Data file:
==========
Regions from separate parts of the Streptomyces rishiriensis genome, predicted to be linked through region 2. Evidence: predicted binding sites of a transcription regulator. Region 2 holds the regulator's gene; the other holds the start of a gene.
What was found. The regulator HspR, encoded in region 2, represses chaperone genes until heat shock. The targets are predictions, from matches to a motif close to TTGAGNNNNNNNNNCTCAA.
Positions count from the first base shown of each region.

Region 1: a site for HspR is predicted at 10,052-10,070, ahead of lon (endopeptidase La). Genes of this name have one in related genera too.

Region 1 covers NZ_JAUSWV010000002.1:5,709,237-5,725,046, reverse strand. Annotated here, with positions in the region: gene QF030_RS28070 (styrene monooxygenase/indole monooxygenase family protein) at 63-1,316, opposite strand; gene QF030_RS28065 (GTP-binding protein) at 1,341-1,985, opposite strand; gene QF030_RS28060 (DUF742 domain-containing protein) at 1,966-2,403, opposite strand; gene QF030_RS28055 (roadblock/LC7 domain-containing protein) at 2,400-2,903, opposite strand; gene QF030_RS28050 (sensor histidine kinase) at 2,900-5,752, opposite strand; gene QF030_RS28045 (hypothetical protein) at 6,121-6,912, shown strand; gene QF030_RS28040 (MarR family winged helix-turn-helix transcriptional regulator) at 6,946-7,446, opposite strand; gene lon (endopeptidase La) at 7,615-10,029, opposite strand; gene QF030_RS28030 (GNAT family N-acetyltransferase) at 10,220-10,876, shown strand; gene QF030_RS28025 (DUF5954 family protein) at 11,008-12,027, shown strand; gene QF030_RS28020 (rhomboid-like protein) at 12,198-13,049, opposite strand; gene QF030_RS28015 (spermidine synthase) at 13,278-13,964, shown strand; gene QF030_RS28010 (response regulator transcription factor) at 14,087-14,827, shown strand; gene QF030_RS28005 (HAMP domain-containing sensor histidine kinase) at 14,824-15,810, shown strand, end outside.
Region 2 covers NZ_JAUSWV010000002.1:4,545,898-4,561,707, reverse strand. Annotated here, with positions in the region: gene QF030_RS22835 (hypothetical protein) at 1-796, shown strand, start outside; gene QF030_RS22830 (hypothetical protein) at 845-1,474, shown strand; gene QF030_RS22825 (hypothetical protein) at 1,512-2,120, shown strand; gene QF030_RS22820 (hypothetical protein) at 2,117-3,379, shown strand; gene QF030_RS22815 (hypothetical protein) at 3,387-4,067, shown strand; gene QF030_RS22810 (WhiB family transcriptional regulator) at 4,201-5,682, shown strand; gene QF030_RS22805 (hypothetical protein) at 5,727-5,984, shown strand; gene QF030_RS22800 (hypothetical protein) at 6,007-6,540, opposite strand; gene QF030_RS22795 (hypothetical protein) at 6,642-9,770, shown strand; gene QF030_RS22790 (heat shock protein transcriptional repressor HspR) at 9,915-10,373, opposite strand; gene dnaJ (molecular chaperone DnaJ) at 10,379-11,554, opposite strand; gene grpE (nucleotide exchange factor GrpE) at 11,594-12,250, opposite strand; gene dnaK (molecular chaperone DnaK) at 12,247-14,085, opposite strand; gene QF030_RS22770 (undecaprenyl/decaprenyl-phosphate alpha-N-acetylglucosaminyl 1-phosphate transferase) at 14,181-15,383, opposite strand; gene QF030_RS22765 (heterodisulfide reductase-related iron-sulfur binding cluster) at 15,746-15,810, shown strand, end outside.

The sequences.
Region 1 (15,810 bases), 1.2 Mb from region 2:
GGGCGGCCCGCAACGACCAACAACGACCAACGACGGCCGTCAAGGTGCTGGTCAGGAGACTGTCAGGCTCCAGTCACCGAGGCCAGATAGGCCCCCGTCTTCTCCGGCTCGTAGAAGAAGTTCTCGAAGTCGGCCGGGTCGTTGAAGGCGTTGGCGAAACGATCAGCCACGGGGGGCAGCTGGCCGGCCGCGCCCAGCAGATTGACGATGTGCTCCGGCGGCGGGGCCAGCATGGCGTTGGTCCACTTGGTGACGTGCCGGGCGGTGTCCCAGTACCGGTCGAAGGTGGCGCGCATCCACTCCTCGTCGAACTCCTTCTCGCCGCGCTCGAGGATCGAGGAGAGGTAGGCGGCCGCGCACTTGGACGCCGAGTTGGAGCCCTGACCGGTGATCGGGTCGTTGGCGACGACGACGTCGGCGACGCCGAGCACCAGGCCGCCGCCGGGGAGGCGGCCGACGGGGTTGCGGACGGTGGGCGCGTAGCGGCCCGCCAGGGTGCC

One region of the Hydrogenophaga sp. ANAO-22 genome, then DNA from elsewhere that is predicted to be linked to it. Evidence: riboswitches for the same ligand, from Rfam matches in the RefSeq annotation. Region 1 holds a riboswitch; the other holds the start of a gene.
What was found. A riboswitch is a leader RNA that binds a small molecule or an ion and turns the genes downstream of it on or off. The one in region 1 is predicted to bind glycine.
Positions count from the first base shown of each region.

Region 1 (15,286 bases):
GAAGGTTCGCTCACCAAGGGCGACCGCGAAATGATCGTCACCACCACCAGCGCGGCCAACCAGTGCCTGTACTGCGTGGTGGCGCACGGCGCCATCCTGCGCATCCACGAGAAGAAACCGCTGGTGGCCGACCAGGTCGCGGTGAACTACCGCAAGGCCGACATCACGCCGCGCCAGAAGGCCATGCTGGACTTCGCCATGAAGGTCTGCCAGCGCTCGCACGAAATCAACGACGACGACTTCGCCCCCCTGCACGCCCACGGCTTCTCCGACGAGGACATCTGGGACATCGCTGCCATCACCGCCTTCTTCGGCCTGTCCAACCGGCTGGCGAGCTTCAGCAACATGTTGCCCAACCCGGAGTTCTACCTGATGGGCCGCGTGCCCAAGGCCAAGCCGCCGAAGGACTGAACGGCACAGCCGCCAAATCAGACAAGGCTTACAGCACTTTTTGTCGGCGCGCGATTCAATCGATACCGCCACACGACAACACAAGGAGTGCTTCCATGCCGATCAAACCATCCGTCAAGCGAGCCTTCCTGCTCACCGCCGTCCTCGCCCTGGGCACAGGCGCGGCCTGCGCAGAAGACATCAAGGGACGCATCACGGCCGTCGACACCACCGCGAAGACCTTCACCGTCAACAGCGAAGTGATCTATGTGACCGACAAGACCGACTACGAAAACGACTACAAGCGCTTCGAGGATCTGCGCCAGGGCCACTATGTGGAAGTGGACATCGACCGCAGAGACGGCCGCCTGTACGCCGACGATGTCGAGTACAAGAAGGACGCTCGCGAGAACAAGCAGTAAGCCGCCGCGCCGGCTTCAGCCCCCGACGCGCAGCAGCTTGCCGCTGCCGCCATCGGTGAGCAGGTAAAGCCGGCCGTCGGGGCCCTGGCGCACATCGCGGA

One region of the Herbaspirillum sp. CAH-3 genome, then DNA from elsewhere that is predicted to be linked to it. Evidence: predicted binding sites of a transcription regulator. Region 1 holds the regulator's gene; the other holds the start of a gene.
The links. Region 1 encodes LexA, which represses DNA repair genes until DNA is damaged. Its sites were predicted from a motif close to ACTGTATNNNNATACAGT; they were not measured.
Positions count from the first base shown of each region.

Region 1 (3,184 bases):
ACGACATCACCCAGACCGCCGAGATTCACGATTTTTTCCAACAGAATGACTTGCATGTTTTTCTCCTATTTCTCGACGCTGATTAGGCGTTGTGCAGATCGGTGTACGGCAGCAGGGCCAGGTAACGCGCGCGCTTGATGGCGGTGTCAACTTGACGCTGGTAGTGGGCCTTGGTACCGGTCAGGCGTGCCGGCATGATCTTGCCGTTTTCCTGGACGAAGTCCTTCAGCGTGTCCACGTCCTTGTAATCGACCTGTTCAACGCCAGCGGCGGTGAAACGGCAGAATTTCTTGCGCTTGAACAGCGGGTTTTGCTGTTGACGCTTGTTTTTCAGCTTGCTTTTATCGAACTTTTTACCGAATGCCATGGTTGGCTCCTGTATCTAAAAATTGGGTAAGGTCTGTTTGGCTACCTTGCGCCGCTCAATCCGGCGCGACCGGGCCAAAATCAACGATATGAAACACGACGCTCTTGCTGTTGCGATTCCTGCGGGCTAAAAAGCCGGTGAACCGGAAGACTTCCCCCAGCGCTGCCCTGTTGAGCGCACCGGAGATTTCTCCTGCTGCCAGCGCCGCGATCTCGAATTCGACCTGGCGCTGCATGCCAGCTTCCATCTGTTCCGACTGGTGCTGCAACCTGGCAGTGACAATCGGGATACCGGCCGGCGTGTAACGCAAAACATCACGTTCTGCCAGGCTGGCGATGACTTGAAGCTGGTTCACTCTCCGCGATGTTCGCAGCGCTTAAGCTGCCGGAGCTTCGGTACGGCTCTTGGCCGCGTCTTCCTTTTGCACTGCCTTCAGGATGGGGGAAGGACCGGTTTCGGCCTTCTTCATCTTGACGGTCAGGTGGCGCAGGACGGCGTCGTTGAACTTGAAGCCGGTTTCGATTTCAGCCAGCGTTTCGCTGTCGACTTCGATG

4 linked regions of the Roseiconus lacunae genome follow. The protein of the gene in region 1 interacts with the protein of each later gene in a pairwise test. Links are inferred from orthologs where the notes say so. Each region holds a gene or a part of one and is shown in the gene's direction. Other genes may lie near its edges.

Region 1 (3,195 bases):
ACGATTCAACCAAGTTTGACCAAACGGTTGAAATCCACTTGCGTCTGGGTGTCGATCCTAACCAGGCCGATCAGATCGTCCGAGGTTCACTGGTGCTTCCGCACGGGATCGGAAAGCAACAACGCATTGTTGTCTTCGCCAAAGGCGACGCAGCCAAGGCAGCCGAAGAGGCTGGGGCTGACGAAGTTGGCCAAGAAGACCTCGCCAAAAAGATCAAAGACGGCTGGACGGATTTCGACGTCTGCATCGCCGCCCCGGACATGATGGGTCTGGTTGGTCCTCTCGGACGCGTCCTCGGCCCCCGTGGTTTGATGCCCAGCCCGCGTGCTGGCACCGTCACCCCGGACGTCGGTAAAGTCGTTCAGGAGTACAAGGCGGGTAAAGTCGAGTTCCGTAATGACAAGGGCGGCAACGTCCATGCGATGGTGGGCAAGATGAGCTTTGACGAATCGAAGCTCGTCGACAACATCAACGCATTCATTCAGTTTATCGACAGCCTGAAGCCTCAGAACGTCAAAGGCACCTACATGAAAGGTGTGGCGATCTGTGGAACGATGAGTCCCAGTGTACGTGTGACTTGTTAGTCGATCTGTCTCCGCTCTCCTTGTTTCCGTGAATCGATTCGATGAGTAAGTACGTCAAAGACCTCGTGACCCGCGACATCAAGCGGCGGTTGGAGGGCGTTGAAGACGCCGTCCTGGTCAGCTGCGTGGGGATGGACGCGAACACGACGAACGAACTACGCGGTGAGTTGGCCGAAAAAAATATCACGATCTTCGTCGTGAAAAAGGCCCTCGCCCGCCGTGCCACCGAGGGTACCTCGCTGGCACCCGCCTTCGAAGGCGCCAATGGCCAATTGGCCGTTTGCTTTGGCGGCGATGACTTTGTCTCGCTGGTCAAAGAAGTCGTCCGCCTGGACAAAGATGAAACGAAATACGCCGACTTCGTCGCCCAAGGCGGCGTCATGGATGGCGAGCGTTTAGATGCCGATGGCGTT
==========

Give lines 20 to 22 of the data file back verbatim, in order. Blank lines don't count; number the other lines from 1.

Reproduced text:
4 linked regions of the Roseiconus lacunae genome follow. The protein of the gene in region 1 interacts with the protein of each later gene in a pairwise test. Links are inferred from orthologs where the notes say so. Each region holds a gene or a part of one and is shown in the gene's direction. Other genes may lie near its edges.

Region 1 (3,195 bases):
ACGATTCAACCAAGTTTGACCAAACGGTTGAAATCCACTTGCGTCTGGGTGTCGATCCTAACCAGGCCGATCAGATCGTCCGAGGTTCACTGGTGCTTCCGCACGGGATCGGAAAGCAACAACGCATTGTTGTCTTCGCCAAAGGCGACGCAGCCAAGGCAGCCGAAGAGGCTGGGGCTGACGAAGTTGGCCAAGAAGACCTCGCCAAAAAGATCAAAGACGGCTGGACGGATTTCGACGTCTGCATCGCCGCCCCGGACATGATGGGTCTGGTTGGTCCTCTCGGACGCGTCCTCGGCCCCCGTGGTTTGATGCCCAGCCCGCGTGCTGGCACCGTCACCCCGGACGTCGGTAAAGTCGTTCAGGAGTACAAGGCGGGTAAAGTCGAGTTCCGTAATGACAAGGGCGGCAACGTCCATGCGATGGTGGGCAAGATGAGCTTTGACGAATCGAAGCTCGTCGACAACATCAACGCATTCATTCAGTTTATCGACAGCCTGAAGCCTCAGAACGTCAAAGGCACCTACATGAAAGGTGTGGCGATCTGTGGAACGATGAGTCCCAGTGTACGTGTGACTTGTTAGTCGATCTGTCTCCGCTCTCCTTGTTTCCGTGAATCGATTCGATGAGTAAGTACGTCAAAGACCTCGTGACCCGCGACATCAAGCGGCGGTTGGAGGGCGTTGAAGACGCCGTCCTGGTCAGCTGCGTGGGGATGGACGCGAACACGACGAACGAACTACGCGGTGAGTTGGCCGAAAAAAATATCACGATCTTCGTCGTGAAAAAGGCCCTCGCCCGCCGTGCCACCGAGGGTACCTCGCTGGCACCCGCCTTCGAAGGCGCCAATGGCCAATTGGCCGTTTGCTTTGGCGGCGATGACTTTGTCTCGCTGGTCAAAGAAGTCGTCCGCCTGGACAAAGATGAAACGAAATACGCCGACTTCGTCGCCCAAGGCGGCGTCATGGATGGCGAGCGTTTAGATGCCGATGGCGTT